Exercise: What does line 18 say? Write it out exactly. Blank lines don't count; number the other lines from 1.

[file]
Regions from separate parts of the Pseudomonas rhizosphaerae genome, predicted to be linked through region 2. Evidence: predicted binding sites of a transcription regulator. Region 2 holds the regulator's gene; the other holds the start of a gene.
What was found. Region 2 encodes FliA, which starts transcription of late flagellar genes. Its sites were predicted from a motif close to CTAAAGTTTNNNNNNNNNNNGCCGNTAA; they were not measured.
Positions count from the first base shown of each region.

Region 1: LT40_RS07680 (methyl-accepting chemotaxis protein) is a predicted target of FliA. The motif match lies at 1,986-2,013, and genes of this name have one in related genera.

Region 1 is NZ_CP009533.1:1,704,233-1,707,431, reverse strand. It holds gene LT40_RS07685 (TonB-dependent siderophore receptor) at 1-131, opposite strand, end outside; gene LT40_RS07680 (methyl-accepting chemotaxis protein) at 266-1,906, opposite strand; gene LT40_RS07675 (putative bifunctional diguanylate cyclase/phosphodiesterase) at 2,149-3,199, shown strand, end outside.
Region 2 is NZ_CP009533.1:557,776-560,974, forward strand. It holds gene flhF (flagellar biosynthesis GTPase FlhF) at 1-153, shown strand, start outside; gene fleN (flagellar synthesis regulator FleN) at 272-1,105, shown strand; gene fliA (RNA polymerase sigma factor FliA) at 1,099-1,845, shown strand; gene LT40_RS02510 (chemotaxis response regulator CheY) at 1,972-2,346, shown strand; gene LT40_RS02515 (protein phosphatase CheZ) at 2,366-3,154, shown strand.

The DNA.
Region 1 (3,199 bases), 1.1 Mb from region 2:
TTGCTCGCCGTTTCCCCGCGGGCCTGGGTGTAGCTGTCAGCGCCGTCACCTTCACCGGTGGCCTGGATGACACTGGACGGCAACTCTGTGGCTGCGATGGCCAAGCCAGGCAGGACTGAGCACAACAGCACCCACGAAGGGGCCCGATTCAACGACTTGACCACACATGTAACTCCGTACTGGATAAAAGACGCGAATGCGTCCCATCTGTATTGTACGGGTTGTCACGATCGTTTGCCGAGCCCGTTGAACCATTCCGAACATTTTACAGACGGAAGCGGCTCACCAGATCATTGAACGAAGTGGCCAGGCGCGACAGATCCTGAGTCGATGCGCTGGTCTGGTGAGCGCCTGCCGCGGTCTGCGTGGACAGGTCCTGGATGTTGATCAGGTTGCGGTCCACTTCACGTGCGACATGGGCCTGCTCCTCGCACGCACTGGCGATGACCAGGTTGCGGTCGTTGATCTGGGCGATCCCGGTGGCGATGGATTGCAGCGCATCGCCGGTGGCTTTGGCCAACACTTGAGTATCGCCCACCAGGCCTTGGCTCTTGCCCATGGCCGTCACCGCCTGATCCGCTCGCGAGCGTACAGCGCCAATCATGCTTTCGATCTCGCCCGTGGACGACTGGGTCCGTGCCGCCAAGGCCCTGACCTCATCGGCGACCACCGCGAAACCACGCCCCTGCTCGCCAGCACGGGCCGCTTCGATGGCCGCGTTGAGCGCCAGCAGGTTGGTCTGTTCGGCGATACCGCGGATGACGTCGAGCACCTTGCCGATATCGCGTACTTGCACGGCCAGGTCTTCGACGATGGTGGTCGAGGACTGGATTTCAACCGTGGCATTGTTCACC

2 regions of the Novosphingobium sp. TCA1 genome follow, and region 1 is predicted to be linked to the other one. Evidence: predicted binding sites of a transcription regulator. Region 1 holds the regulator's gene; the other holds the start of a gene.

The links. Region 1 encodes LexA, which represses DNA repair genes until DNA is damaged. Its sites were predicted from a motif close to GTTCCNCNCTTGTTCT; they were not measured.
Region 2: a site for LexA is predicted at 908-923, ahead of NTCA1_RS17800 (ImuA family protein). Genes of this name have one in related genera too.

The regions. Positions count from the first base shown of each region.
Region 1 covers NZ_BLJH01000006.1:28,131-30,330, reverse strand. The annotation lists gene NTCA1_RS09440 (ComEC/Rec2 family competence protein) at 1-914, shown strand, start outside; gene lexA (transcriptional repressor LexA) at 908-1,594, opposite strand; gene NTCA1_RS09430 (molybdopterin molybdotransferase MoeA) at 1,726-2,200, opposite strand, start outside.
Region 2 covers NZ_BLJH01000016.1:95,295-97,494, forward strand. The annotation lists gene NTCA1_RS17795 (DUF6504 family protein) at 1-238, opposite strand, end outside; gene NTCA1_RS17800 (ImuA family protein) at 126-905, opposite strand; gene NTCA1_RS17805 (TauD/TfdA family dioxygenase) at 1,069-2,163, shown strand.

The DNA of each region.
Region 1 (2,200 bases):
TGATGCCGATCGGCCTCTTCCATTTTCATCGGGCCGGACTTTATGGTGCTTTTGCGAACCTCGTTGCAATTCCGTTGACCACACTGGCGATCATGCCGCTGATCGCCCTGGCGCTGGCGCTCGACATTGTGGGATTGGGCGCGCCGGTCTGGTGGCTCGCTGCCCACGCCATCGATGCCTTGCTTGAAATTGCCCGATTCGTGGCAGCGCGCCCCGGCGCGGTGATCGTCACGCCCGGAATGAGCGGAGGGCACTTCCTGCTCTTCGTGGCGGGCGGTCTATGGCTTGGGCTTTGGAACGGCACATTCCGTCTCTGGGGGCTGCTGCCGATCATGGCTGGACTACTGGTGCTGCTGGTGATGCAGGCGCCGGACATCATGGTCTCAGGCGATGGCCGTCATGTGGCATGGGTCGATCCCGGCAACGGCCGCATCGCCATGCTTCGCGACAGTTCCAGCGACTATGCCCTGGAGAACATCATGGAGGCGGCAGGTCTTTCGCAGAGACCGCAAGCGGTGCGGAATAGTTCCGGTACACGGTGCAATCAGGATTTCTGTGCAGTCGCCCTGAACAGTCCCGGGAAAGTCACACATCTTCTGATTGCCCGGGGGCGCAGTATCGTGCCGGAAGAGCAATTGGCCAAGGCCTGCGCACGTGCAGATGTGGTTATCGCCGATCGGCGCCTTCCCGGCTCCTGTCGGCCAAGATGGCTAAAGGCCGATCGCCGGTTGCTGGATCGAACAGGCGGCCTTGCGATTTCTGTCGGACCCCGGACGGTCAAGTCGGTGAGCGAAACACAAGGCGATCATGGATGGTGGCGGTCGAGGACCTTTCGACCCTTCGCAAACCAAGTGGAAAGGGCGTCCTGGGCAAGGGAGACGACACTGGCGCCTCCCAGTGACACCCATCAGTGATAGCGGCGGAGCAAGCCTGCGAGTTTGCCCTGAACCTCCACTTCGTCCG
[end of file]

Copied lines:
TGATGCCGATCGGCCTCTTCCATTTTCATCGGGCCGGACTTTATGGTGCTTTTGCGAACCTCGTTGCAATTCCGTTGACCACACTGGCGATCATGCCGCTGATCGCCCTGGCGCTGGCGCTCGACATTGTGGGATTGGGCGCGCCGGTCTGGTGGCTCGCTGCCCACGCCATCGATGCCTTGCTTGAAATTGCCCGATTCGTGGCAGCGCGCCCCGGCGCGGTGATCGTCACGCCCGGAATGAGCGGAGGGCACTTCCTGCTCTTCGTGGCGGGCGGTCTATGGCTTGGGCTTTGGAACGGCACATTCCGTCTCTGGGGGCTGCTGCCGATCATGGCTGGACTACTGGTGCTGCTGGTGATGCAGGCGCCGGACATCATGGTCTCAGGCGATGGCCGTCATGTGGCATGGGTCGATCCCGGCAACGGCCGCATCGCCATGCTTCGCGACAGTTCCAGCGACTATGCCCTGGAGAACATCATGGAGGCGGCAGGTCTTTCGCAGAGACCGCAAGCGGTGCGGAATAGTTCCGGTACACGGTGCAATCAGGATTTCTGTGCAGTCGCCCTGAACAGTCCCGGGAAAGTCACACATCTTCTGATTGCCCGGGGGCGCAGTATCGTGCCGGAAGAGCAATTGGCCAAGGCCTGCGCACGTGCAGATGTGGTTATCGCCGATCGGCGCCTTCCCGGCTCCTGTCGGCCAAGATGGCTAAAGGCCGATCGCCGGTTGCTGGATCGAACAGGCGGCCTTGCGATTTCTGTCGGACCCCGGACGGTCAAGTCGGTGAGCGAAACACAAGGCGATCATGGATGGTGGCGGTCGAGGACCTTTCGACCCTTCGCAAACCAAGTGGAAAGGGCGTCCTGGGCAAGGGAGACGACACTGGCGCCTCCCAGTGACACCCATCAGTGATAGCGGCGGAGCAAGCCTGCGAGTTTGCCCTGAACCTCCACTTCGTCCG